The Sleeping Cardinal

The Sleeping Cardinal ★★½

Aka - Sherlock Holmes Fatal Hour

This was Arthur Wontner's first appearance as Sherlock Holmes. Four were to follow though the next one Sherlock Holmes and the Missing Rembrandt is a lost film. Wontner is fine as Holmes - definitely has the looks from the book. He is a kinder gentler Holmes compared to Rathbone who often mocked the police and cruelly teased Watson. Not a lot of edge to him but an awful lot of talk. This is a very talkie Holmes. More like a play than a film as it only has a few sets, all interior. Low budget.

Moriarty shows up again in Holmes apartment to warn him. Nice of him. Considering how rarely Moriarty was in the books - twice - it is rather amazing how he captured the imagination of the public. His character has been in so many films, TV shows and even has his own books. The criminal kingpin of England with thousands of agents everywhere. In the film everyone thinks Holmes is nuts, obsessed with his imaginary villain, a man of many disguises. You can see this idea of obsession with Moriarty play out in the 1976 film The Seven Percent Solution.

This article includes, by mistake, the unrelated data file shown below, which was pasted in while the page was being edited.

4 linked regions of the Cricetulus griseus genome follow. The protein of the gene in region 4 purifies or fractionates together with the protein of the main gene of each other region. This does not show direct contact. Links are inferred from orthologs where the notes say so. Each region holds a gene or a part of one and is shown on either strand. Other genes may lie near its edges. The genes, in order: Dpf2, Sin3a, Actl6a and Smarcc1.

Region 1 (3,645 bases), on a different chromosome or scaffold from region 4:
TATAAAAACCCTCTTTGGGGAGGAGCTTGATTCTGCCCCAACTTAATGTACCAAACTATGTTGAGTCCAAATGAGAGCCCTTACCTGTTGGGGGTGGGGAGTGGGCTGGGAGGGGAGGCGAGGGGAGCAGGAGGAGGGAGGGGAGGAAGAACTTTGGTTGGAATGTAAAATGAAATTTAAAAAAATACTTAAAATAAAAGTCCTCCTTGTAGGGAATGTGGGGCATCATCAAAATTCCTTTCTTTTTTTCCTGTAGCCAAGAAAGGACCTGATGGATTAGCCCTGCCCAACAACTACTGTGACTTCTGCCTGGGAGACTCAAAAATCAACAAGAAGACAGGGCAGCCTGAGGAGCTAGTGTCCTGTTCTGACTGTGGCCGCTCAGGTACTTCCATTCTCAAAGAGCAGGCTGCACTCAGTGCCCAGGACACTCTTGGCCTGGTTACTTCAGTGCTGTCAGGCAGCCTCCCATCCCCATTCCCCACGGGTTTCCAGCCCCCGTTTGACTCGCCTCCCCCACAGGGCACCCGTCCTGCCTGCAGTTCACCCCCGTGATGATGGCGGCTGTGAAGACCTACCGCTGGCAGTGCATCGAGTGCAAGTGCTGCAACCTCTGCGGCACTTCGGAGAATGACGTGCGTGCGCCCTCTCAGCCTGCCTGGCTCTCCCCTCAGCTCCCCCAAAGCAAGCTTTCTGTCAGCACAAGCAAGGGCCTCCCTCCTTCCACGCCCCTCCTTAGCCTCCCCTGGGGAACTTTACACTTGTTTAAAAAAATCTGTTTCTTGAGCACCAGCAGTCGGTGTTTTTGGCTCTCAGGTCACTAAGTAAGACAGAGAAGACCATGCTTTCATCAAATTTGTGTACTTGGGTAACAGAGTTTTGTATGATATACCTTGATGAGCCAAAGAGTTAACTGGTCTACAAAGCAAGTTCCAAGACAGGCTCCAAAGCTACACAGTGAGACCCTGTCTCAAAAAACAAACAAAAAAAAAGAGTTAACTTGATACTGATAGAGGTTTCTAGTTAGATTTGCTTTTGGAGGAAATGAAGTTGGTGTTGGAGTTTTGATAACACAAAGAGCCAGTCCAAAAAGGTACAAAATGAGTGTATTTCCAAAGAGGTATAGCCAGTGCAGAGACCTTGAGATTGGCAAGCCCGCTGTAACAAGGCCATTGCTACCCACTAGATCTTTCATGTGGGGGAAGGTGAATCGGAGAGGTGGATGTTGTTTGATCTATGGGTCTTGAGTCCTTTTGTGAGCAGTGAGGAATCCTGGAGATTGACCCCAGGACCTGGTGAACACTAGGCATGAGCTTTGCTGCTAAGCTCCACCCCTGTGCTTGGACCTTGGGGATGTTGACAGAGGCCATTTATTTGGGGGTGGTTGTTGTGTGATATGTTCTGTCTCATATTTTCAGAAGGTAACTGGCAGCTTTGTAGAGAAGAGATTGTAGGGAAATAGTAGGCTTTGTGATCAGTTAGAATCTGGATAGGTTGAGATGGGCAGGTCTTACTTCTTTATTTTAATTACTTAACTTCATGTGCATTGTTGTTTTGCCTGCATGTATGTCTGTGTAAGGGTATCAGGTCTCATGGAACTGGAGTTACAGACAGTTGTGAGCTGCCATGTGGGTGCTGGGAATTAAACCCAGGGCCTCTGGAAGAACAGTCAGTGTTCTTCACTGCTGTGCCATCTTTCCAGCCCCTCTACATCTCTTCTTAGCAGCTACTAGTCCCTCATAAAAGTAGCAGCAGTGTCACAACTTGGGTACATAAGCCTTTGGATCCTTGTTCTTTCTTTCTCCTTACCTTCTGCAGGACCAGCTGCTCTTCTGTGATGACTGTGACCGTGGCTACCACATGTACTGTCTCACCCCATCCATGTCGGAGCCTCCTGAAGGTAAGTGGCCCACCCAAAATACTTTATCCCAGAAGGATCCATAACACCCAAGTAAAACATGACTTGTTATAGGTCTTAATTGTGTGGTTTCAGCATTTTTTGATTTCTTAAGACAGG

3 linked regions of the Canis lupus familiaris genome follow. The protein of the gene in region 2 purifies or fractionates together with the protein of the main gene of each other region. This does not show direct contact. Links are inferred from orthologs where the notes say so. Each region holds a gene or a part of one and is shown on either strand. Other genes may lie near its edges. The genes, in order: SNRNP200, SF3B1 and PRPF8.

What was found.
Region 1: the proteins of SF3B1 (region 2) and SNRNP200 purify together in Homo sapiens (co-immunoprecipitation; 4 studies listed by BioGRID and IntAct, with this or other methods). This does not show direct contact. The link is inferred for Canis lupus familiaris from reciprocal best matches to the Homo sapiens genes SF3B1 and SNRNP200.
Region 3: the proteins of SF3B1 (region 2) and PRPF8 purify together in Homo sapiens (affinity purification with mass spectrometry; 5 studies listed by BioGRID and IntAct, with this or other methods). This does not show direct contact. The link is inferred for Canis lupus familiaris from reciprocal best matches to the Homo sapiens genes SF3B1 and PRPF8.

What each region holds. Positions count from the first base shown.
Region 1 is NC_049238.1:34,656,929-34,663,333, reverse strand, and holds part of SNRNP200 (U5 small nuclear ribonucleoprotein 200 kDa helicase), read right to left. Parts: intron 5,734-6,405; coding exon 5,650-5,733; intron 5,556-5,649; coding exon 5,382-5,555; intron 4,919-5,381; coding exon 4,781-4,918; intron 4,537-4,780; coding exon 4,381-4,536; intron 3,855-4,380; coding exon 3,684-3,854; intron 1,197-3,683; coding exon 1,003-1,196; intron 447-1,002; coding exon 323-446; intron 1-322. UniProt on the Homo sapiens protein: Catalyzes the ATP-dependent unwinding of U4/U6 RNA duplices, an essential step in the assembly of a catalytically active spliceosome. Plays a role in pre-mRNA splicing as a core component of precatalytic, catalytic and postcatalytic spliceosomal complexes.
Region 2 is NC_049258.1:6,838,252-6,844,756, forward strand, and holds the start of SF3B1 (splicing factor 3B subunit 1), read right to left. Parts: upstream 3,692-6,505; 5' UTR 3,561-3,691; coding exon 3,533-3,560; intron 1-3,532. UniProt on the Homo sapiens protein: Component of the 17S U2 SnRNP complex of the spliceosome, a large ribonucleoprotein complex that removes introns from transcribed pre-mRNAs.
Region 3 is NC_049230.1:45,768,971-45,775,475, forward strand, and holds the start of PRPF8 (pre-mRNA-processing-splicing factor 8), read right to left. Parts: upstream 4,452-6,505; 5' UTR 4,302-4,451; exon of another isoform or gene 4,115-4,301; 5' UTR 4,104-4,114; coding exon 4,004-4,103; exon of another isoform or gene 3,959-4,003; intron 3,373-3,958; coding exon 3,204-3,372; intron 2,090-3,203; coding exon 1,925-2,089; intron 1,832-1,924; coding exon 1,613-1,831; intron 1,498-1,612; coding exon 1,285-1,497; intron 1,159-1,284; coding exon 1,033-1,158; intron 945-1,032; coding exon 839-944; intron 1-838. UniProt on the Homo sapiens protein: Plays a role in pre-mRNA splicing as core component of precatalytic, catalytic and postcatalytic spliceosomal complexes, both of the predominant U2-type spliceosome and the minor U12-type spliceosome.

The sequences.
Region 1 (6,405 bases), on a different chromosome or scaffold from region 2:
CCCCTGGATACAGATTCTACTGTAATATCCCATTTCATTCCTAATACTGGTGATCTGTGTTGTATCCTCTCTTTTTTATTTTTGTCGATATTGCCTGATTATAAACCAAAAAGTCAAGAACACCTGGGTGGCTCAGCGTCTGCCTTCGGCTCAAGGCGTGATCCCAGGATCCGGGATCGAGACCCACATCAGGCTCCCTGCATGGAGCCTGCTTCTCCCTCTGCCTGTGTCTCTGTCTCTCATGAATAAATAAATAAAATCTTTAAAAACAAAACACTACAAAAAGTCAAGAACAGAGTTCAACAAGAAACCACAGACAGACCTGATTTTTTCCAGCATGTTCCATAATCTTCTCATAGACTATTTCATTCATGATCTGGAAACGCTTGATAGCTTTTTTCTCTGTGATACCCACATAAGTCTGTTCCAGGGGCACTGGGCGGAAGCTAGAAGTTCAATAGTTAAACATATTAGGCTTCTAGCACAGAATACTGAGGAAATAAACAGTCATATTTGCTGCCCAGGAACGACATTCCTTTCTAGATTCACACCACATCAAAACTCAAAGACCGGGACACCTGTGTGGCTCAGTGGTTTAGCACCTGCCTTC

A woman comes to Holmes worried that her brother is cheating in cards because he wins all the time. Holmes being the genius he is immediately sees the connection between that fact and a break in at a bank in which no money is taken. Watson as usual is of little help and always wrong. At one point he tells Lestrade it must be suicide. But there is no gun. Well perhaps after he shot himself in the head he got up, threw the gun out the window and sat down again. Even Lestrade doesn't go for that one. Watson is again played by Ian Fleming who does the Watson duties in three of the five films and Mrs. Hudson is played by Minnie Rayner who was in four of these as the landlady. Way too talkie but it is 1931 and films still tended to be that way - but it is a reasonably decent smart straight up film. Up on YouTube as I expect all of these are.